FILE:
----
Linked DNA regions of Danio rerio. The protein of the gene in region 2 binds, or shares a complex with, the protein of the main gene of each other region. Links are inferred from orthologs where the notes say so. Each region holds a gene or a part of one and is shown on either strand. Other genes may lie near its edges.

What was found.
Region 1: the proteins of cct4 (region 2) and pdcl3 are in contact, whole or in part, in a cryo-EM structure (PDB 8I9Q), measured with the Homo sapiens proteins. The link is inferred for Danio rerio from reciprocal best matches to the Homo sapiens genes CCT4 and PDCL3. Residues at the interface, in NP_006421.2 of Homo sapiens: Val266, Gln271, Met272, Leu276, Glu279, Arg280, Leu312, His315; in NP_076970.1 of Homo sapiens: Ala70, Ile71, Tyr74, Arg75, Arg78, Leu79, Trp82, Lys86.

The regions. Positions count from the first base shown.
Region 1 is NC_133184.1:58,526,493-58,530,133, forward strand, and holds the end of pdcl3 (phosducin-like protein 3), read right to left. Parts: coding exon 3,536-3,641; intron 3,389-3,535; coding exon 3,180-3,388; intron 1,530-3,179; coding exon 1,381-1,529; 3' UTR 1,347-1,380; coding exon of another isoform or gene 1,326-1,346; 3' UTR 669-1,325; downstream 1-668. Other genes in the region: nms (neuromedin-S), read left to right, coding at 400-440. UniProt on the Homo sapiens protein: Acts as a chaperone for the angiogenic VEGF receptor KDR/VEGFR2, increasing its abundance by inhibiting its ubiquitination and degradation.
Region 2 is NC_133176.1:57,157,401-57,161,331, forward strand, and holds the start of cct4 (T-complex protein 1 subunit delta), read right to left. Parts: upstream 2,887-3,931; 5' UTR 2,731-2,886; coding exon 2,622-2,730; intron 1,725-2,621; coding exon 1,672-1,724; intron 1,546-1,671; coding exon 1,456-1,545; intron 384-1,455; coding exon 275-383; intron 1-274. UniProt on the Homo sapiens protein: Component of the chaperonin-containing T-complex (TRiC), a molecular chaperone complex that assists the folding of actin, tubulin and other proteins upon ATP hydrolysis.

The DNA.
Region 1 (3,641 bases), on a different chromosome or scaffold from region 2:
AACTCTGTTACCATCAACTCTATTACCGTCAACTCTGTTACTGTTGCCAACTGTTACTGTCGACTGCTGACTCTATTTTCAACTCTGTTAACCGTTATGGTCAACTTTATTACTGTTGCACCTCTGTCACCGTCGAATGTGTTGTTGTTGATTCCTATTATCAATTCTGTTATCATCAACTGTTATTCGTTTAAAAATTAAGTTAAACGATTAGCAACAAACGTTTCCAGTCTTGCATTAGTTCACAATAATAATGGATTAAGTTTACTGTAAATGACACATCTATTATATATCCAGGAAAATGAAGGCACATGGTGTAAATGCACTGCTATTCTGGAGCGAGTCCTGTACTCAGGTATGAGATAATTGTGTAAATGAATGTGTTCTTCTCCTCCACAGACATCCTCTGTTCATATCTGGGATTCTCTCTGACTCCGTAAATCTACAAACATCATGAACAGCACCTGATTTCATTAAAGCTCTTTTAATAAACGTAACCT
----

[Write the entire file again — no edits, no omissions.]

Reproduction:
Linked DNA regions of Danio rerio. The protein of the gene in region 2 binds, or shares a complex with, the protein of the main gene of each other region. Links are inferred from orthologs where the notes say so. Each region holds a gene or a part of one and is shown on either strand. Other genes may lie near its edges.

What was found.
Region 1: the proteins of cct4 (region 2) and pdcl3 are in contact, whole or in part, in a cryo-EM structure (PDB 8I9Q), measured with the Homo sapiens proteins. The link is inferred for Danio rerio from reciprocal best matches to the Homo sapiens genes CCT4 and PDCL3. Residues at the interface, in NP_006421.2 of Homo sapiens: Val266, Gln271, Met272, Leu276, Glu279, Arg280, Leu312, His315; in NP_076970.1 of Homo sapiens: Ala70, Ile71, Tyr74, Arg75, Arg78, Leu79, Trp82, Lys86.

The regions. Positions count from the first base shown.
Region 1 is NC_133184.1:58,526,493-58,530,133, forward strand, and holds the end of pdcl3 (phosducin-like protein 3), read right to left. Parts: coding exon 3,536-3,641; intron 3,389-3,535; coding exon 3,180-3,388; intron 1,530-3,179; coding exon 1,381-1,529; 3' UTR 1,347-1,380; coding exon of another isoform or gene 1,326-1,346; 3' UTR 669-1,325; downstream 1-668. Other genes in the region: nms (neuromedin-S), read left to right, coding at 400-440. UniProt on the Homo sapiens protein: Acts as a chaperone for the angiogenic VEGF receptor KDR/VEGFR2, increasing its abundance by inhibiting its ubiquitination and degradation.
Region 2 is NC_133176.1:57,157,401-57,161,331, forward strand, and holds the start of cct4 (T-complex protein 1 subunit delta), read right to left. Parts: upstream 2,887-3,931; 5' UTR 2,731-2,886; coding exon 2,622-2,730; intron 1,725-2,621; coding exon 1,672-1,724; intron 1,546-1,671; coding exon 1,456-1,545; intron 384-1,455; coding exon 275-383; intron 1-274. UniProt on the Homo sapiens protein: Component of the chaperonin-containing T-complex (TRiC), a molecular chaperone complex that assists the folding of actin, tubulin and other proteins upon ATP hydrolysis.

The DNA.
Region 1 (3,641 bases), on a different chromosome or scaffold from region 2:
AACTCTGTTACCATCAACTCTATTACCGTCAACTCTGTTACTGTTGCCAACTGTTACTGTCGACTGCTGACTCTATTTTCAACTCTGTTAACCGTTATGGTCAACTTTATTACTGTTGCACCTCTGTCACCGTCGAATGTGTTGTTGTTGATTCCTATTATCAATTCTGTTATCATCAACTGTTATTCGTTTAAAAATTAAGTTAAACGATTAGCAACAAACGTTTCCAGTCTTGCATTAGTTCACAATAATAATGGATTAAGTTTACTGTAAATGACACATCTATTATATATCCAGGAAAATGAAGGCACATGGTGTAAATGCACTGCTATTCTGGAGCGAGTCCTGTACTCAGGTATGAGATAATTGTGTAAATGAATGTGTTCTTCTCCTCCACAGACATCCTCTGTTCATATCTGGGATTCTCTCTGACTCCGTAAATCTACAAACATCATGAACAGCACCTGATTTCATTAAAGCTCTTTTAATAAACGTAACCT